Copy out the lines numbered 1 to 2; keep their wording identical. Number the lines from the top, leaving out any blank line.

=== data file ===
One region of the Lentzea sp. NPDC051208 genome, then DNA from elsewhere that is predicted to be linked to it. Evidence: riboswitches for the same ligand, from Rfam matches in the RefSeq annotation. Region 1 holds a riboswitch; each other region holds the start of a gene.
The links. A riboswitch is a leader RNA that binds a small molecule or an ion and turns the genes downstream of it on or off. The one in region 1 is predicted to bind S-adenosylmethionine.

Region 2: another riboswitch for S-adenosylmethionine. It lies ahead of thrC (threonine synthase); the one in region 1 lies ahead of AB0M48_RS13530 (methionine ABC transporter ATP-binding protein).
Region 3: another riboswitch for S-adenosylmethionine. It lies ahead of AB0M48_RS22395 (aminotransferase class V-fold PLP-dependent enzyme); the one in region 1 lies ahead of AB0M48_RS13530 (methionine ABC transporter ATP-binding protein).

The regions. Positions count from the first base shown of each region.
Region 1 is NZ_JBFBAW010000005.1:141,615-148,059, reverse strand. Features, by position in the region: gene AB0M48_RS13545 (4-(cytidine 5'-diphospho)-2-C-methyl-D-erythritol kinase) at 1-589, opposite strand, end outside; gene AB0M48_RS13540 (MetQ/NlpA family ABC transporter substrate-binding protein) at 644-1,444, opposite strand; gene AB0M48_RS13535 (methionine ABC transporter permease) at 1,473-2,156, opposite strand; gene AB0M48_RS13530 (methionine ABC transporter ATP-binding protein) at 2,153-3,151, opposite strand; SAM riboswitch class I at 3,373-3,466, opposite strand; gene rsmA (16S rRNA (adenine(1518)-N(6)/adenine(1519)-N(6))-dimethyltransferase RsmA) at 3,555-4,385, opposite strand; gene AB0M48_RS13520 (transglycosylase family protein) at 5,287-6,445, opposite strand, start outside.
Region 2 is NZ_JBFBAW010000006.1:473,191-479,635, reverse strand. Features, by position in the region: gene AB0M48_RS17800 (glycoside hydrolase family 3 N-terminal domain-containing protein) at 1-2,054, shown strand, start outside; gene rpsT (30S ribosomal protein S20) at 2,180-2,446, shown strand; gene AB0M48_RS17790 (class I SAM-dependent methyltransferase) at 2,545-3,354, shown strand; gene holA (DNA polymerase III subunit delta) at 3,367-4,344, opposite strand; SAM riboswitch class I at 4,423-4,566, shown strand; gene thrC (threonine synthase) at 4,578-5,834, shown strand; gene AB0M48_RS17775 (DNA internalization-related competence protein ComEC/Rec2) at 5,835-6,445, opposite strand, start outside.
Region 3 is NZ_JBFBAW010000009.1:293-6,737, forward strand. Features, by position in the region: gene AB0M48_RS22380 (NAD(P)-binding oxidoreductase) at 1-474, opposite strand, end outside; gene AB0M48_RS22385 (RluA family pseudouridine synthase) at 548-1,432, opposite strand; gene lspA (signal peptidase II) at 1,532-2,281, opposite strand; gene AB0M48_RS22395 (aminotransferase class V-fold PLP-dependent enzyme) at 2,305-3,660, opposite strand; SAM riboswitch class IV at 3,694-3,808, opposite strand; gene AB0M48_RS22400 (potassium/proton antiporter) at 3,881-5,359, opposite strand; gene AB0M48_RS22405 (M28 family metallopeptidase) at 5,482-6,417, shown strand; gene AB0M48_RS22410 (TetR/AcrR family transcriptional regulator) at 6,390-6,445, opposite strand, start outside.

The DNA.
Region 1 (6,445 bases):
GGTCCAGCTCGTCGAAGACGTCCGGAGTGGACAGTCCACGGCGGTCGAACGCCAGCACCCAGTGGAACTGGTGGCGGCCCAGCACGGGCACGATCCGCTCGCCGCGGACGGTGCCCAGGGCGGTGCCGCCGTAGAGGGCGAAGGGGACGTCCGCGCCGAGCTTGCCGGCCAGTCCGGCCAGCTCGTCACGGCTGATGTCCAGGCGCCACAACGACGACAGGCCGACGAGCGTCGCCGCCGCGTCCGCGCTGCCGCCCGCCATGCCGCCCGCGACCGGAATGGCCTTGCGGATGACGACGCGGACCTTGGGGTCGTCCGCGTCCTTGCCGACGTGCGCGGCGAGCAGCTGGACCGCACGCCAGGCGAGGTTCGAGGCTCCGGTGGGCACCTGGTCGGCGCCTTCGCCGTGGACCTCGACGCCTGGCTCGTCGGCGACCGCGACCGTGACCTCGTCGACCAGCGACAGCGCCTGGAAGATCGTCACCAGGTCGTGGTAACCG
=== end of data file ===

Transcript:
One region of the Lentzea sp. NPDC051208 genome, then DNA from elsewhere that is predicted to be linked to it. Evidence: riboswitches for the same ligand, from Rfam matches in the RefSeq annotation. Region 1 holds a riboswitch; each other region holds the start of a gene.
The links. A riboswitch is a leader RNA that binds a small molecule or an ion and turns the genes downstream of it on or off. The one in region 1 is predicted to bind S-adenosylmethionine.